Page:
There are certain luxury items that become necessities, rather than enjoyable amenities, for the very wealthy. From heated bathroom floors to parking elevators that you take up to your apartment (whilst you remain in the driver's seat), conveniences that seem outrageous to the 99% quickly transform into must-haves for the remaining 1%. The latest to join the ranks of the absolutely-essential to the elite is the disappearing pool, also known as the hydro floor. Initially designed to accommodate the monied masses living in congested cities and therefore dealing with space limitations (think New Yorkers, Londoners and the like), these technological marvels have become the de rigeur feature of interior design to show off to neighbors and friends in certain ZIP codes. The video below shows one example of how these statement amenities work. 

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The wooden deck version featured was designed by Agor Engineering Enterprises Ltd, and it turns what looks like just slats of timber into a full-size swimming pool through use of a hydraulic system. The firm mainly constructs what they term "moveable floors" in private residences in Israel and London (again, areas where space is a concern and which prize any innovation that makes a single space multi-use), and their portfolio features various moveable floors in a variety of sophisticated residences. As is frequently the case with consumer goods too precious for the average purchaser, the price is "available upon request."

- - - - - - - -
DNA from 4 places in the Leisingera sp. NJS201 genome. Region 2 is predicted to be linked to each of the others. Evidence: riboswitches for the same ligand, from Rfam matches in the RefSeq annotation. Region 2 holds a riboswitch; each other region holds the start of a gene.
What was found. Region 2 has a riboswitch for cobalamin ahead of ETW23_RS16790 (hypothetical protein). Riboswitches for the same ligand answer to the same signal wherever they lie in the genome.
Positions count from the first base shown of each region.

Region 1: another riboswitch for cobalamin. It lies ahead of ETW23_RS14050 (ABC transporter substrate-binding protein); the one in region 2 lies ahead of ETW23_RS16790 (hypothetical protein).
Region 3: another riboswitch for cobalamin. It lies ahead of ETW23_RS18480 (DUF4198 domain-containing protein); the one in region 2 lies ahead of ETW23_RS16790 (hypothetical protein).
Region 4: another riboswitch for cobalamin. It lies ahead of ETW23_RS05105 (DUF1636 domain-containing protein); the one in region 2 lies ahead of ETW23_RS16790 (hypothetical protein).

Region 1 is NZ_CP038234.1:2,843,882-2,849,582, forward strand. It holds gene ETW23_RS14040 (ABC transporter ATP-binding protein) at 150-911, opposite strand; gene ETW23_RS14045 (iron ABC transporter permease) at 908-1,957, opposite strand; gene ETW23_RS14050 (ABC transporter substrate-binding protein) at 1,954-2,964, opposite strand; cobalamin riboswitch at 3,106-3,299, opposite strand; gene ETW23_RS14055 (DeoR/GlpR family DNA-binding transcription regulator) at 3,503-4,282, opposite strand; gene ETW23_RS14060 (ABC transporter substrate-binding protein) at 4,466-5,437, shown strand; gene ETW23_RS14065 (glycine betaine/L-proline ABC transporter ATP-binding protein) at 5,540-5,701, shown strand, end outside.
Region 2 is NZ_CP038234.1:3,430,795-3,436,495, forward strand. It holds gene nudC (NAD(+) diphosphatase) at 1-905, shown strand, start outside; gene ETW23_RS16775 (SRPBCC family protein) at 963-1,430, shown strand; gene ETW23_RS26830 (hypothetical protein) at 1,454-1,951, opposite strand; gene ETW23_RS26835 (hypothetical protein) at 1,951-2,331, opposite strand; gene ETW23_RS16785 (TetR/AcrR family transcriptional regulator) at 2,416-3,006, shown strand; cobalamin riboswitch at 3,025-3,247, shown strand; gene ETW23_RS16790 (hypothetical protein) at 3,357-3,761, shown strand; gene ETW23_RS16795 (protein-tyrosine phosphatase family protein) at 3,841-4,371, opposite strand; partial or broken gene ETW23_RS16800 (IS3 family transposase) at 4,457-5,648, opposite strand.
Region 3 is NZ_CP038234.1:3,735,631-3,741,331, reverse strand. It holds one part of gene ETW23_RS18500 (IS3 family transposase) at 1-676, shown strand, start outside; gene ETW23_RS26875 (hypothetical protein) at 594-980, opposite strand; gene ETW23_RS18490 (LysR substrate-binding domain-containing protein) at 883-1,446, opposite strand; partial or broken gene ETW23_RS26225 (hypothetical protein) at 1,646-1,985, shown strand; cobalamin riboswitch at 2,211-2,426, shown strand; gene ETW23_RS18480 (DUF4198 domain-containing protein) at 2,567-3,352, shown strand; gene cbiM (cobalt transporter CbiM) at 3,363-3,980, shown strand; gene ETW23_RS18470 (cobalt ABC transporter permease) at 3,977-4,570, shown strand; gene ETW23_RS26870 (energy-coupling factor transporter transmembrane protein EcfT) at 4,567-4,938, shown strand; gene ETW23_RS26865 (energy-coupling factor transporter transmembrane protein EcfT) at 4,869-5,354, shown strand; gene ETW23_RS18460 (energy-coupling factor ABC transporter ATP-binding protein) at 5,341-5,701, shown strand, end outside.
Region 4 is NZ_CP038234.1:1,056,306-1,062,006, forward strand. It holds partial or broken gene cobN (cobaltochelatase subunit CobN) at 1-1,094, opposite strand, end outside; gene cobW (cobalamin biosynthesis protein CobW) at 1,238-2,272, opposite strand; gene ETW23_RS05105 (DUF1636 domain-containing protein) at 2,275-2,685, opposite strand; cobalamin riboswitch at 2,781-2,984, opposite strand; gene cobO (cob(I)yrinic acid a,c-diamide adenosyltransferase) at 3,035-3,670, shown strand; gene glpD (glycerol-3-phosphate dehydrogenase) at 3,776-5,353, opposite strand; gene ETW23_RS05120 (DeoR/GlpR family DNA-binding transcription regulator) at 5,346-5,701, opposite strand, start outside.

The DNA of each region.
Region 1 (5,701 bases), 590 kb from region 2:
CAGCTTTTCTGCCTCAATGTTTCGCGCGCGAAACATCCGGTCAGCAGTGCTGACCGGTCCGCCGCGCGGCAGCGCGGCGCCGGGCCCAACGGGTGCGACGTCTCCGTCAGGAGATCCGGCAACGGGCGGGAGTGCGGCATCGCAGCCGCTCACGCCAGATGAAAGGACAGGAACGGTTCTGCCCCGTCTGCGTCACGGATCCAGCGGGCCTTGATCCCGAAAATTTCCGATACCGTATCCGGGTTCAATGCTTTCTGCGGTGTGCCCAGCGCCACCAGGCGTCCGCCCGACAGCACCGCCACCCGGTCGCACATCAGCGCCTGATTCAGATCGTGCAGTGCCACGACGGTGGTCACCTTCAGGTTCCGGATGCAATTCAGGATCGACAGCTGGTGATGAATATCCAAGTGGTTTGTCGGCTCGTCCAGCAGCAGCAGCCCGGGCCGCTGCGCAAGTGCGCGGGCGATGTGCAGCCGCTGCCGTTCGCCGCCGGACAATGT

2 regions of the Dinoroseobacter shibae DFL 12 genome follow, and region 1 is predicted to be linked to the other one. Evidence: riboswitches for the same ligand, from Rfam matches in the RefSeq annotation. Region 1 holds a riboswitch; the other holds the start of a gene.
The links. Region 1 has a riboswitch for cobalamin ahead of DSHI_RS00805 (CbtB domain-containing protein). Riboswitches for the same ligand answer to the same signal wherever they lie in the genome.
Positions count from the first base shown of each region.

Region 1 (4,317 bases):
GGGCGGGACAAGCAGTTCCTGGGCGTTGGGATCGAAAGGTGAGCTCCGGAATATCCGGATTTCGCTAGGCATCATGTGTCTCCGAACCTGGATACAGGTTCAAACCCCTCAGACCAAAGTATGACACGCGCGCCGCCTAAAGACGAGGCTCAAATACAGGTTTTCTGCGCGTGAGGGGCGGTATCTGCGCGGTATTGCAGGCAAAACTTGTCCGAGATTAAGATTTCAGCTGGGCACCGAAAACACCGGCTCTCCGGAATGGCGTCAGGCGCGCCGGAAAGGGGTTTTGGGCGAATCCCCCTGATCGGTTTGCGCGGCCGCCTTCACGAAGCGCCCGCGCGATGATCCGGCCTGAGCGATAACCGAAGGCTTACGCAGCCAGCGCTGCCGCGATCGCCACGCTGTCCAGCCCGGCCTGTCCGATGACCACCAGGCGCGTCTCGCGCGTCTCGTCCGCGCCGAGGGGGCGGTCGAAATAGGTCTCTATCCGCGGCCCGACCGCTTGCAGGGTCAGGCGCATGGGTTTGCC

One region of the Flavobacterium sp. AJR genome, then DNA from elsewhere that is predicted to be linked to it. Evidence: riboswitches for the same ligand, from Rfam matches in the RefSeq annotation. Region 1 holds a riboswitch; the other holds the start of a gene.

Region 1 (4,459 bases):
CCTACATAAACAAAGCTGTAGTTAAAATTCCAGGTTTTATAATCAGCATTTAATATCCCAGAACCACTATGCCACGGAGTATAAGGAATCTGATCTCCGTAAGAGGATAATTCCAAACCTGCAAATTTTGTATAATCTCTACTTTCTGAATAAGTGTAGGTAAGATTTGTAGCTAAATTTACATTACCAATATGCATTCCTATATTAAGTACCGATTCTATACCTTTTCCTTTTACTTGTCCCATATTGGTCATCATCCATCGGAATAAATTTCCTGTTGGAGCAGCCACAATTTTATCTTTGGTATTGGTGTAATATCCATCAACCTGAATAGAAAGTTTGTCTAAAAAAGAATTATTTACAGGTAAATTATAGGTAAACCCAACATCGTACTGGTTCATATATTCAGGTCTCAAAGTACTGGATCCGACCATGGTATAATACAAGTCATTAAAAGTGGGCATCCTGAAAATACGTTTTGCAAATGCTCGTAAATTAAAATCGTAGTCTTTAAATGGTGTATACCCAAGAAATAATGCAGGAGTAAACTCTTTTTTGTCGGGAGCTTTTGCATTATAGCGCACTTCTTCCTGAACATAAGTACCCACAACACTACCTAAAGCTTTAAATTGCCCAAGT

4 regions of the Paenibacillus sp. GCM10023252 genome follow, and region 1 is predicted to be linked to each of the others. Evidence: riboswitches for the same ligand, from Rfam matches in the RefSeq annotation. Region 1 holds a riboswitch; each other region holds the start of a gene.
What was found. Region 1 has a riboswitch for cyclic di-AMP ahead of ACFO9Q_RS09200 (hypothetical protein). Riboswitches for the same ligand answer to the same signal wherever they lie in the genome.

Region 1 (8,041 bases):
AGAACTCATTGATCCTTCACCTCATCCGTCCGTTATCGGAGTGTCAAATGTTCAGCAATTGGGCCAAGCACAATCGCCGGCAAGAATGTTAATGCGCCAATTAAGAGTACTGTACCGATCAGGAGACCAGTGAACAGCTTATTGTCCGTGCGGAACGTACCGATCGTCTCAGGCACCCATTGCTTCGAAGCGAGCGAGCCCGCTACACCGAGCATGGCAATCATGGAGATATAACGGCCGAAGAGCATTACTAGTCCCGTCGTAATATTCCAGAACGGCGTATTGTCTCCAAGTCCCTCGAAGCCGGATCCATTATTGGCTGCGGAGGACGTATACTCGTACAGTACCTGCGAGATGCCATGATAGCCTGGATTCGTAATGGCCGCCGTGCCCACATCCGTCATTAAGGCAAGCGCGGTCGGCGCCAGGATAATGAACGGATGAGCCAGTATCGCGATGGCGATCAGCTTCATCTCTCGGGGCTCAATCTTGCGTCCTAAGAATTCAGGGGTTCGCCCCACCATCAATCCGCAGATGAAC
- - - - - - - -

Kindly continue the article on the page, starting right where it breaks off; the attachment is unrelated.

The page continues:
Agor isn't the only company designing and building these features, and it doesn't seem that any version can be had in a middle-income home. Indoor versions can cost up to half a million dollars, depending on how extravagant the design. Of course, as with any product new to the market, certain concerns do exist, but those are dismissed with different technological advances in materials and design. Worries about aging and splintering are assuaged by designing decks with specially engineered lumber that does not splinter, and maintenance becomes a nonissue because filtration systems run constantly beneath the hydro floors, keeping the water clean and at a predetermined temperature.

From wooden outdoor decks to beautiful indoor tiles, there are several options for the newest must-have in pricey homes.  It won't be long before every million-dollar-plus home features a hydro floor - you heard it here first.